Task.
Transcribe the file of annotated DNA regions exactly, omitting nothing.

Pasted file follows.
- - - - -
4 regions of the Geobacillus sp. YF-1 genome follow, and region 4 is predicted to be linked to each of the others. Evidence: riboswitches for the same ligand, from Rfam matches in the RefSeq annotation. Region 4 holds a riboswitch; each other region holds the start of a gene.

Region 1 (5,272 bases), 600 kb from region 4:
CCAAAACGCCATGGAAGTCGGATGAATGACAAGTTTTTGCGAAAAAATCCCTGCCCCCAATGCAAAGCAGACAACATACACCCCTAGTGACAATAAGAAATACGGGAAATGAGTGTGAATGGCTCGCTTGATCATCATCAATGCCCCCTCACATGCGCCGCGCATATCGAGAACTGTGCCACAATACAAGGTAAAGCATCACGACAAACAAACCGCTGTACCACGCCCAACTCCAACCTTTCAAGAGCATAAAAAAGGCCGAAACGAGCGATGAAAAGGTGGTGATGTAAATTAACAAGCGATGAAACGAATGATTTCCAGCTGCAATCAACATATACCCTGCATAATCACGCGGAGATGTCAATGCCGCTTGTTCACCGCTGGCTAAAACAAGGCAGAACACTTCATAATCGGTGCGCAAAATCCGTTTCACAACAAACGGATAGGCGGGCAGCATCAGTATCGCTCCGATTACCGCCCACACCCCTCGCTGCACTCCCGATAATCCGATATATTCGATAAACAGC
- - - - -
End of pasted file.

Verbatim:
4 regions of the Geobacillus sp. YF-1 genome follow, and region 4 is predicted to be linked to each of the others. Evidence: riboswitches for the same ligand, from Rfam matches in the RefSeq annotation. Region 4 holds a riboswitch; each other region holds the start of a gene.

Region 1 (5,272 bases), 600 kb from region 4:
CCAAAACGCCATGGAAGTCGGATGAATGACAAGTTTTTGCGAAAAAATCCCTGCCCCCAATGCAAAGCAGACAACATACACCCCTAGTGACAATAAGAAATACGGGAAATGAGTGTGAATGGCTCGCTTGATCATCATCAATGCCCCCTCACATGCGCCGCGCATATCGAGAACTGTGCCACAATACAAGGTAAAGCATCACGACAAACAAACCGCTGTACCACGCCCAACTCCAACCTTTCAAGAGCATAAAAAAGGCCGAAACGAGCGATGAAAAGGTGGTGATGTAAATTAACAAGCGATGAAACGAATGATTTCCAGCTGCAATCAACATATACCCTGCATAATCACGCGGAGATGTCAATGCCGCTTGTTCACCGCTGGCTAAAACAAGGCAGAACACTTCATAATCGGTGCGCAAAATCCGTTTCACAACAAACGGATAGGCGGGCAGCATCAGTATCGCTCCGATTACCGCCCACACCCCTCGCTGCACTCCCGATAATCCGATATATTCGATAAACAGC